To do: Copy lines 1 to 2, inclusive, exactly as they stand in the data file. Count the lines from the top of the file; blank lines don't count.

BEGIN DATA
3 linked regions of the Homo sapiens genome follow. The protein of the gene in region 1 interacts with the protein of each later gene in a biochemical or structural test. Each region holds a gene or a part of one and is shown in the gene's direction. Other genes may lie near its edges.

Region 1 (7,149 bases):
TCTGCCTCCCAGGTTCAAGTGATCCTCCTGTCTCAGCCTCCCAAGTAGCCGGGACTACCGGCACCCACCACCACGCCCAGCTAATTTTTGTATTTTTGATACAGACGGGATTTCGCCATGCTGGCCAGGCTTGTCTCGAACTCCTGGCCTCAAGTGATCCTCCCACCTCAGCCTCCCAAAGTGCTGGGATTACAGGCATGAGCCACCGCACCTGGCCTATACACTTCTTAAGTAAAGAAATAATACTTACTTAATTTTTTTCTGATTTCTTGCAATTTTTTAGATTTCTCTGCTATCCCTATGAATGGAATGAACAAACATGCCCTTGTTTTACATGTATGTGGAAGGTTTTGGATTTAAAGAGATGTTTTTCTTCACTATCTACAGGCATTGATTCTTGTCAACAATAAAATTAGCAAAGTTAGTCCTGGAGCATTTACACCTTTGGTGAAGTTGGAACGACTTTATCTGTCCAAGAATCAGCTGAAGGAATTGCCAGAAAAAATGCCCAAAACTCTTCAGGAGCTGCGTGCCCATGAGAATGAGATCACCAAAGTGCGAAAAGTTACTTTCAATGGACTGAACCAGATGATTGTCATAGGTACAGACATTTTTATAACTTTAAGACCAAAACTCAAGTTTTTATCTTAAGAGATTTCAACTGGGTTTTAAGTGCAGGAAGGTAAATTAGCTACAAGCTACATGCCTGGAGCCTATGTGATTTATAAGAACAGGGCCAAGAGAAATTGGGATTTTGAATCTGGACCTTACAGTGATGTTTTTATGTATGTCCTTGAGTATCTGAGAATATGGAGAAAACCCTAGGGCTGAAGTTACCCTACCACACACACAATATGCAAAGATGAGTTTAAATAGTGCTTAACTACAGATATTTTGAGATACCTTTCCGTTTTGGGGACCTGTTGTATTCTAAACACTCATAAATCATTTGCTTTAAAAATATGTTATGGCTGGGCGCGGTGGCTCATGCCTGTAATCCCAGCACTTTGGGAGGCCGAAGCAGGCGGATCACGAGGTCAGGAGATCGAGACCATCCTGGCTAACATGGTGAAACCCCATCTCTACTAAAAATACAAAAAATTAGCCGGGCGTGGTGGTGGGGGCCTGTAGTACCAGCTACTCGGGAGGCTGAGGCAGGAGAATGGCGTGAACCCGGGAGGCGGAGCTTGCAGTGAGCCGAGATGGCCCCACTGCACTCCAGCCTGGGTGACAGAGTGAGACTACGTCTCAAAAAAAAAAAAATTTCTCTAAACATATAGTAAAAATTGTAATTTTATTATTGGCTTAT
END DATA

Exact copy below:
3 linked regions of the Homo sapiens genome follow. The protein of the gene in region 1 interacts with the protein of each later gene in a biochemical or structural test. Each region holds a gene or a part of one and is shown in the gene's direction. Other genes may lie near its edges.

Region 1 (7,149 bases):